A new tripartite agreement between the BC First Nations Justice Council, the Government of Canada and the B.C. provincial government will see $8.9 million invested in Indigenous justice centres over the next five years.
“This is a critical first step to transforming the justice system and improving the outcomes for First Nations people in B.C. But a lot of work remains to be done,” BC First Nations Justice Council chair Doug White said at a Jan. 20 news conference.
“After decades of damning reports, studies and commissions that show exactly where the issues are, we now have significant funding and commitments to make changes that better the lives of Indigenous people and their communities.”
Recent statistics from the federal Office of the Correctional Investigator show more than 30 per cent of Canada’s inmates are Indigenous, yet they make up about five per cent of the total population.
The funding will go toward the creation of 15 Indigenous justice centres across B.C. At the centres, Indigenous people can access free legal services in a model that is culturally safe. Each centre is staffed by lawyers working with the BC First Nations Justice Council and Elders will be on-site to offer guidance and teachings.
“We also deliver wraparound services that allow us to help Indigenous clients in other ways such as referrals and community connections,” White said.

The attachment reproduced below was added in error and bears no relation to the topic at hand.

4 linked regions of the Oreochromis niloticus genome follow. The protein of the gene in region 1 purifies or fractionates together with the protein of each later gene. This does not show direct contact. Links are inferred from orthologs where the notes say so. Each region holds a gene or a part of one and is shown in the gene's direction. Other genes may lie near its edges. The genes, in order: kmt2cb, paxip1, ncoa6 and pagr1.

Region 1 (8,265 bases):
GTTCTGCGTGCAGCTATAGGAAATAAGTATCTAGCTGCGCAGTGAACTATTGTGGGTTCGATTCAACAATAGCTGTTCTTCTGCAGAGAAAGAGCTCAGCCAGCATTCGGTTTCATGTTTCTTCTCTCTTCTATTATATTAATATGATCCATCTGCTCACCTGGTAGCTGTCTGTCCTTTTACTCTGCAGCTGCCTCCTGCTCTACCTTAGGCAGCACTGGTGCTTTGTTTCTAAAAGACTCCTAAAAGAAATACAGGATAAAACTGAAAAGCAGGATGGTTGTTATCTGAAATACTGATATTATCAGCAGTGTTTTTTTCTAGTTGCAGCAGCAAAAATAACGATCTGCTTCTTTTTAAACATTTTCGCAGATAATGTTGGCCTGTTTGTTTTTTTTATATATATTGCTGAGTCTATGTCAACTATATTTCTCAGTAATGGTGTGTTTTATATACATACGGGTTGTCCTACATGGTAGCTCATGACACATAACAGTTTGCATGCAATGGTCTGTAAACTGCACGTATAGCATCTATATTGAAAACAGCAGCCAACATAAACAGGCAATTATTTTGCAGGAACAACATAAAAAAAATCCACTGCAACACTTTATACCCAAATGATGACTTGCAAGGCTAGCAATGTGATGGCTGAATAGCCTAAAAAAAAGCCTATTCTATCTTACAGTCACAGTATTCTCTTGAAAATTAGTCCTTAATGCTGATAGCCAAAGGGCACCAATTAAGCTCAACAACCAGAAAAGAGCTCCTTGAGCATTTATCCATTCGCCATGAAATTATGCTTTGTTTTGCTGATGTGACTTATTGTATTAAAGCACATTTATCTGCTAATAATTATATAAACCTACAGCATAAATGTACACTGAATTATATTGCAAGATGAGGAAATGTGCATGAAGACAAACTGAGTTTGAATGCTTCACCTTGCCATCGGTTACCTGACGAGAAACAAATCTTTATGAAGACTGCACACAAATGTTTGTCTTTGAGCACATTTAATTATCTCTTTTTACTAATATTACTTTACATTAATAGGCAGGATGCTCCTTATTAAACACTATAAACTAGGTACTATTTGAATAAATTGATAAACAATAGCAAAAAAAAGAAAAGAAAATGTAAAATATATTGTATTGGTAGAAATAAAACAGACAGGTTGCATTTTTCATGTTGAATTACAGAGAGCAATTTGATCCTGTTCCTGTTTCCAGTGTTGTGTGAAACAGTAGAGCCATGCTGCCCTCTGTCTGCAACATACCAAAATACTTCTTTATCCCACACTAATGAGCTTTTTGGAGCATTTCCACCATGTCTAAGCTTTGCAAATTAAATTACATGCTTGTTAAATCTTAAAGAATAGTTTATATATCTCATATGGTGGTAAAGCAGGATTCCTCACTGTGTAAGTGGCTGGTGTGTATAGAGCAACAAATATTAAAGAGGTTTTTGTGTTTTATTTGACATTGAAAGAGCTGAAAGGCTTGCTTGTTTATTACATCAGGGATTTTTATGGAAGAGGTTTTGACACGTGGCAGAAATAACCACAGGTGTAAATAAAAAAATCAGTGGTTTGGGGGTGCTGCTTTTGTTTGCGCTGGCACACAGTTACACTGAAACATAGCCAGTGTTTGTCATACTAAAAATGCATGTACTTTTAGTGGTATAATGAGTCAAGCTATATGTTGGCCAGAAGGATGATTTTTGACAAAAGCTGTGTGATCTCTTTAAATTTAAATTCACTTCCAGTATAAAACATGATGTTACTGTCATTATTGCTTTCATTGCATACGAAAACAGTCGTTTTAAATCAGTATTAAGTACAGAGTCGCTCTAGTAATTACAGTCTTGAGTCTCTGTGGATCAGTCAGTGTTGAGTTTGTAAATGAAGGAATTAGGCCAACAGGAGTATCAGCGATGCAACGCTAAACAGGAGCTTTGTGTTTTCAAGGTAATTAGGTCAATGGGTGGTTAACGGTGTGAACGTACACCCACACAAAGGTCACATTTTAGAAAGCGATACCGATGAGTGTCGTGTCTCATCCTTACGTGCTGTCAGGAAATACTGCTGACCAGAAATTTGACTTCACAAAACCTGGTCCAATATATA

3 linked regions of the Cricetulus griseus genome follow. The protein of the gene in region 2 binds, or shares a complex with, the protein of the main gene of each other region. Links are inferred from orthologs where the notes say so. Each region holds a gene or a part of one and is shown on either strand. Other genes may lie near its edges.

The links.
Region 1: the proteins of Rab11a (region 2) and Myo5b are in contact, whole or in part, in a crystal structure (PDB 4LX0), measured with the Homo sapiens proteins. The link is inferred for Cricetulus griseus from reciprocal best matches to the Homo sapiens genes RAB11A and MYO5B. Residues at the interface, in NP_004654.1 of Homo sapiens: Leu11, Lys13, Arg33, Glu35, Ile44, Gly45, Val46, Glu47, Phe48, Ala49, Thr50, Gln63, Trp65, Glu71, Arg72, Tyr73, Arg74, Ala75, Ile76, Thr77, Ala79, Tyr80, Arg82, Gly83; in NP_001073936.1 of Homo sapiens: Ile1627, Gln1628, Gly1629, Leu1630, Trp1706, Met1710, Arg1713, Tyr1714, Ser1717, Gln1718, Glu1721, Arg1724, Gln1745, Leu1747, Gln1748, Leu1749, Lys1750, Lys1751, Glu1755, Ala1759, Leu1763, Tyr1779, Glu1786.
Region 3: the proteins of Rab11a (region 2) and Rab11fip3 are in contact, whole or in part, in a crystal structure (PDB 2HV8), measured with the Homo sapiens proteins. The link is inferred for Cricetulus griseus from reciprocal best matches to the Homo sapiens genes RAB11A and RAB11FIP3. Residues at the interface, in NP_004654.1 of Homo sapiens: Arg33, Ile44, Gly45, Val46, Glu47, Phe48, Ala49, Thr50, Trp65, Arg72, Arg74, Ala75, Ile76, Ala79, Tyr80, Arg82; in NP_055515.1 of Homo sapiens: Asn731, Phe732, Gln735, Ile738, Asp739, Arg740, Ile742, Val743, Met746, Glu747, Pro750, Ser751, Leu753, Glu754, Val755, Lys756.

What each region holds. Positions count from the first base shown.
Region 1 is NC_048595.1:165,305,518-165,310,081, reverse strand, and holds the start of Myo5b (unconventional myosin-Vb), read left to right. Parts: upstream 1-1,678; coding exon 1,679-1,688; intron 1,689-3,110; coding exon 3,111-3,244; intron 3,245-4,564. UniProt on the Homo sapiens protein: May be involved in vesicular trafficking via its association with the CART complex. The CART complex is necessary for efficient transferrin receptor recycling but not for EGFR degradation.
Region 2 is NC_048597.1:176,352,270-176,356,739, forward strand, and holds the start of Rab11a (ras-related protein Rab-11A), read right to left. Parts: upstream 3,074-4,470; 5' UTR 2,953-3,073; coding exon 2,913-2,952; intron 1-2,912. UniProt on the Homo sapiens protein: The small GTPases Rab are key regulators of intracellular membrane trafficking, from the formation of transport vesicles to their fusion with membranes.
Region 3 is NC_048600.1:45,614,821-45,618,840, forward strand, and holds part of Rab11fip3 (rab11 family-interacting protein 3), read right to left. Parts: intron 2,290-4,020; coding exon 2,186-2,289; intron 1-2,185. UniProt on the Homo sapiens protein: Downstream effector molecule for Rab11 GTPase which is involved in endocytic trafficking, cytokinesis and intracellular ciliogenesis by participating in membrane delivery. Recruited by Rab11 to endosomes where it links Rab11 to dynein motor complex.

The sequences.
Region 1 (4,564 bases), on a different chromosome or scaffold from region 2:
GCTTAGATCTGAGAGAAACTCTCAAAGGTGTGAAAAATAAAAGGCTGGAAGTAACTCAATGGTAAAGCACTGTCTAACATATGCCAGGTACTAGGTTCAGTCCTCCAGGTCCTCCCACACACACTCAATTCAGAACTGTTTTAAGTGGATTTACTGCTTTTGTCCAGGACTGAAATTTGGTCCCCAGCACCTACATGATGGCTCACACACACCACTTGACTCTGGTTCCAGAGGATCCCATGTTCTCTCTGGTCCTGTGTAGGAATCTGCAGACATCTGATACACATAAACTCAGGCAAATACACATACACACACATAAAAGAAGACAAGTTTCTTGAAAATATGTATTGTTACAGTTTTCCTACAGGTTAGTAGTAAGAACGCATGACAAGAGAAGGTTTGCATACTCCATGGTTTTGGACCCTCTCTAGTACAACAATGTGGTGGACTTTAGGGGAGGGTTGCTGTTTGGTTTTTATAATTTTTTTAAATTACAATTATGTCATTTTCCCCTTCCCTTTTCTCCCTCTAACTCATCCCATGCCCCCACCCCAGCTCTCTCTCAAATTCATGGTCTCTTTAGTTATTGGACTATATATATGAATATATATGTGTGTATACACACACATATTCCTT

Work will be guided by the B.C. First Nations Justice Strategy. The strategy aims to reduce the number of Indigenous people who become involved with the criminal justice system and improve the experience of Indigenous people in the system. It will also increase the number of Indigenous people working within the justice system.
Another key aspect of the strategy is that it calls for First Nations to be supported in restoring their own justice systems in line with the United Nations Declaration on the Rights of Indigenous Peoples.
Federal Minister of Justice and Attorney General David Lametti called the approach innovative and expressed hope that other provinces would follow suit.
– With files from the Canadian Press
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